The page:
Volkswagen models

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Total cash price £16,599. Borrowing £13,279 with a £3,320 deposit at a representative APR of 12.9%.

49 monthly payments
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6000 miles

Volkswagen buying guide

What VW models are there?

VW’s car range opens with the Up. This city car is small enough to squeeze into the tightest of parking spaces but don’t let its tiny size fool you – it really makes the most of its modest footprint, with a surprisingly spacious cabin. Four adults can fit inside in relative comfort and the extra-deep boot floor helps on those longer shopping trips.

If you’re still after a small VW but the Up isn’t your cup of tea then take a look at the Polo. This evergreen model has been a feature of VW’s lineup since the ‘70s and offers a good amount of cabin space without taking up lots of room on the road. Like the rest of the VW range, the Polo features smooth engines and an upmarket interior to help you feel right at home.

Move up one more size and you get to the iconic VW Golf. This family hatchback is the yardstick by which all its rivals are compared and it’s easy to see why – the Golf still offers a fabulous blend of good looks, a fuss-free driving experience, and that reassuring VW quality to all the materials and switches.

For fans of saloon cars, VW’s Passat is a popular choice. Like the rest of the German manufacturer’s range, the Passat is characterised by its calm and fuss-free user experience, with light, intuitive driving controls and an easy-to-use dashboard. Pick the Passat Estate version for van-like cargo storage.

If you fancy a dash of style in your VW, consider the Arteon four-door coupe. This model takes the platform of the Passat but clothes it in swoopy, head-turning bodywork, paired with most of the brand’s range-topping technology.

For family buyers looking for even more practicality, VW makes several MPV models. The range kicks off with the Golf SV, which takes its namesake as a starting point, but adds plenty of extra headroom and a larger boot, making it easier to load child seats into the second row.

Stepping up to VW’s seven seaters, most families will be well served by the Touran MPV, which features van-rivalling interior space. For the biggest cargo-carrying challenges, however, VW’s Sharan is the way to go, with plenty of room for seven adults and loads of cargo space for all their luggage.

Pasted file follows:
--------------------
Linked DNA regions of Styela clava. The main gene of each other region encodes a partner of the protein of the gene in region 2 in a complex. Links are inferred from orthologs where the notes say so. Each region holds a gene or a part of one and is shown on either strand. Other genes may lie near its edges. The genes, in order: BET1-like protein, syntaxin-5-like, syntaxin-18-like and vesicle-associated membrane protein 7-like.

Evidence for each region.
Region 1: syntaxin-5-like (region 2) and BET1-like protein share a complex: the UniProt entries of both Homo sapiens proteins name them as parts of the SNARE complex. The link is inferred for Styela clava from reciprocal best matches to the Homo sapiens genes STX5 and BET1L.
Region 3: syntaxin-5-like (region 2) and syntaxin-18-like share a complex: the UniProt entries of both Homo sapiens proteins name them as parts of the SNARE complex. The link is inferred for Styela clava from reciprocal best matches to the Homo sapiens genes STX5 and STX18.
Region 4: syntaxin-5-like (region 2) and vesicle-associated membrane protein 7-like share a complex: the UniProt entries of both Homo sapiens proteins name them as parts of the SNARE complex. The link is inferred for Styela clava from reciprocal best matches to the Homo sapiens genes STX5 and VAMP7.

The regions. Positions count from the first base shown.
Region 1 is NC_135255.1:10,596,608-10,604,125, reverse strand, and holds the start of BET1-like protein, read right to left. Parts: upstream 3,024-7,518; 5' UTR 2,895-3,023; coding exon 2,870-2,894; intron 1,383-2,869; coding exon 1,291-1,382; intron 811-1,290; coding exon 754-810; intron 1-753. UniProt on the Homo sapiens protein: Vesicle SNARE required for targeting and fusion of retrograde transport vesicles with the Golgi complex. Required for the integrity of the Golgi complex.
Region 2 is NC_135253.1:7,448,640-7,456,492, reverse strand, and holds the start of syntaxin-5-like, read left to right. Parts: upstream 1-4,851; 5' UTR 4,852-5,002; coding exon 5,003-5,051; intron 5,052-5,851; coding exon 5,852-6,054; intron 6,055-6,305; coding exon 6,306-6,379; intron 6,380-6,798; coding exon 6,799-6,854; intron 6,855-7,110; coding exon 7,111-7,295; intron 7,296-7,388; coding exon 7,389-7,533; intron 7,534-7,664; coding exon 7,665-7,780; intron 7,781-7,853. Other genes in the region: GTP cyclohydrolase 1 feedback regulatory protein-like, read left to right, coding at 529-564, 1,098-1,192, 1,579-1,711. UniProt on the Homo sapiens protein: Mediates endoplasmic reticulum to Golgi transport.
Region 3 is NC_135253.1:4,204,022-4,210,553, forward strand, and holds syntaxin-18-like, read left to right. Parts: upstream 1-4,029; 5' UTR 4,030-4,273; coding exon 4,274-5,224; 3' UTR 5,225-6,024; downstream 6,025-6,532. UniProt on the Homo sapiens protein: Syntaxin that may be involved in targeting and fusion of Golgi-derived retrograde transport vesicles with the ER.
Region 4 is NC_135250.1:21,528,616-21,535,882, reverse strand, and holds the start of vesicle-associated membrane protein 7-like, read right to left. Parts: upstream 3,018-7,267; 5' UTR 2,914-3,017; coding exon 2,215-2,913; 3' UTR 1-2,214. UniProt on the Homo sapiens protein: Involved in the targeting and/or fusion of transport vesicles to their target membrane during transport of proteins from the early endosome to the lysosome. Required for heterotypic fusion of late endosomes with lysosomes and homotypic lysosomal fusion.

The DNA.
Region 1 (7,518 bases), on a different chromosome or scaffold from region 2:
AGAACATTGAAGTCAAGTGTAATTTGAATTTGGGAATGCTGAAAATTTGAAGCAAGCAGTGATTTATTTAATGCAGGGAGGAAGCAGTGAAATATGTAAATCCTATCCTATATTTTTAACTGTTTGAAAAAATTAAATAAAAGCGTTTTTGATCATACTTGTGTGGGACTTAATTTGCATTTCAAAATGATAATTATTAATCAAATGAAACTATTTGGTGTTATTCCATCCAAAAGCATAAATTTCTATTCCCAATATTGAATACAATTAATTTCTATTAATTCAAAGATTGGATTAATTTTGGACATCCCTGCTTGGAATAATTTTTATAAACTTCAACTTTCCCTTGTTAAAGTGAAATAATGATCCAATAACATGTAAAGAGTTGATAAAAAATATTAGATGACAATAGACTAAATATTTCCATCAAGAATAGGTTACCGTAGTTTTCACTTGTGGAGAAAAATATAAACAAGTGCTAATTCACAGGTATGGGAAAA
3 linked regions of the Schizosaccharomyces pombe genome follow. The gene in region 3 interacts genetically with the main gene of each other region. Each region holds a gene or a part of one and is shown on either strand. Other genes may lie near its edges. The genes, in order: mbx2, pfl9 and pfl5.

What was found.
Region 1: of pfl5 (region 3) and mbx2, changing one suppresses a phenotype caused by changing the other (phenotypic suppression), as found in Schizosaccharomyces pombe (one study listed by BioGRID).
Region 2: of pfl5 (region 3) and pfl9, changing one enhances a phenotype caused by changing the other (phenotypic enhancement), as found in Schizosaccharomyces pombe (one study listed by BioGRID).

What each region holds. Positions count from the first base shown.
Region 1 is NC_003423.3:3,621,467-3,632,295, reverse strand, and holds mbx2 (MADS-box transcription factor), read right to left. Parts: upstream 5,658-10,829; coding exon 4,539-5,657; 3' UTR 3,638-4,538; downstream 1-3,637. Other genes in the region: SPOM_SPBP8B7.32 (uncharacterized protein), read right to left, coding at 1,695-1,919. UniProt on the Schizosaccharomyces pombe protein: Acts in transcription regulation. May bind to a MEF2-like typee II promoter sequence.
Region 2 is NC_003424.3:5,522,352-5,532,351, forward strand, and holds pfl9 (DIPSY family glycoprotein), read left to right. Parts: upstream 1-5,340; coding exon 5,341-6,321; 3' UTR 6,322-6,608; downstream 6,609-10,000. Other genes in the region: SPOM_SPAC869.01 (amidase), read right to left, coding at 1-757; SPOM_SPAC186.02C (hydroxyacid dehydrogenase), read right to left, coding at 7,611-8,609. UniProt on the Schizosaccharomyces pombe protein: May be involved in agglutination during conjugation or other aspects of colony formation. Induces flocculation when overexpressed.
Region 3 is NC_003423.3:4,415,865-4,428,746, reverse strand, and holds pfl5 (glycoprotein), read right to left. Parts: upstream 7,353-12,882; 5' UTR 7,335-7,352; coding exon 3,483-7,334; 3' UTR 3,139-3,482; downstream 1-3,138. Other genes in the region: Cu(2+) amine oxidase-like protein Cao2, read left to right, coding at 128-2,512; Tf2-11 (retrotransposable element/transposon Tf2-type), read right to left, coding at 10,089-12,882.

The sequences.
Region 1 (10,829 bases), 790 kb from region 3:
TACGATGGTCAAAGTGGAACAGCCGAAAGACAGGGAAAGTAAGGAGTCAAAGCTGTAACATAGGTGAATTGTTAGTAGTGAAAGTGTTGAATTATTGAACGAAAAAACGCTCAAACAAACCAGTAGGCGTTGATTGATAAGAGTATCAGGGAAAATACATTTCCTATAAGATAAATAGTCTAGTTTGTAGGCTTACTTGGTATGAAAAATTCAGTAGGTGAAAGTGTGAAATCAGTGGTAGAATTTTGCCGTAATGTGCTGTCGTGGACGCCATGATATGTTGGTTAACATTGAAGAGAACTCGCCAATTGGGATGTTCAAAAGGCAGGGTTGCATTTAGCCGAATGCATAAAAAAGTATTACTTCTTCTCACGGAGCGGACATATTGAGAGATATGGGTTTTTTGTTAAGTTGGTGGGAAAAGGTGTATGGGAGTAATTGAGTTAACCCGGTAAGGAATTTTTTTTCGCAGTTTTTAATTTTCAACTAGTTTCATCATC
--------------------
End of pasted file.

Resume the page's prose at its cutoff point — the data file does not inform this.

Which VW models are SUVs?

VW sells several different SUV models in the UK to appeal to a range of tastes and budgets. The smallest model in the range is the T-Cross, which is just about large enough for small families – the higher roofline than an equivalent Polo makes loading child seats into the second row easier.

One size up from the T-Cross is the T-Roc. This model is comparable in size to a Golf but, again, the taller SUV bodystyle makes it a little easier to live with if you regularly use the boot and back seats.

Above the T-Roc sits the Tiguan. This SUV is a popular choice for families thanks to spacious back seats and a big boot. You can also upgrade to the Tiguan Allspace, which gains a little more wheelbase to squeeze in a handy third row of seats, making it a popular seven seater.

Finally, at the top of VW’s SUV food chain sits the Touareg. This sizeable SUV only comes in five-seat flavour but each of those seats is enormous, allowing passengers plenty of room to stretch out on long journeys. Good ground clearance and VW’s 4Motion all-wheel-drive system also helps the Touareg perform well when the ground gets slippery.


There’s a selection of battery-powered VW cars if you’re looking to escape the petrol pump. The range kicks off with the e-Up which, as the name suggests, starts with the compact Up city car and swaps out the engine for a battery and electric motor, giving the car a range of around 160 miles on a full charge. You get the same easy-to-park dimensions and surprisingly practical cabin, but with the added benefit of smooth, silent acceleration.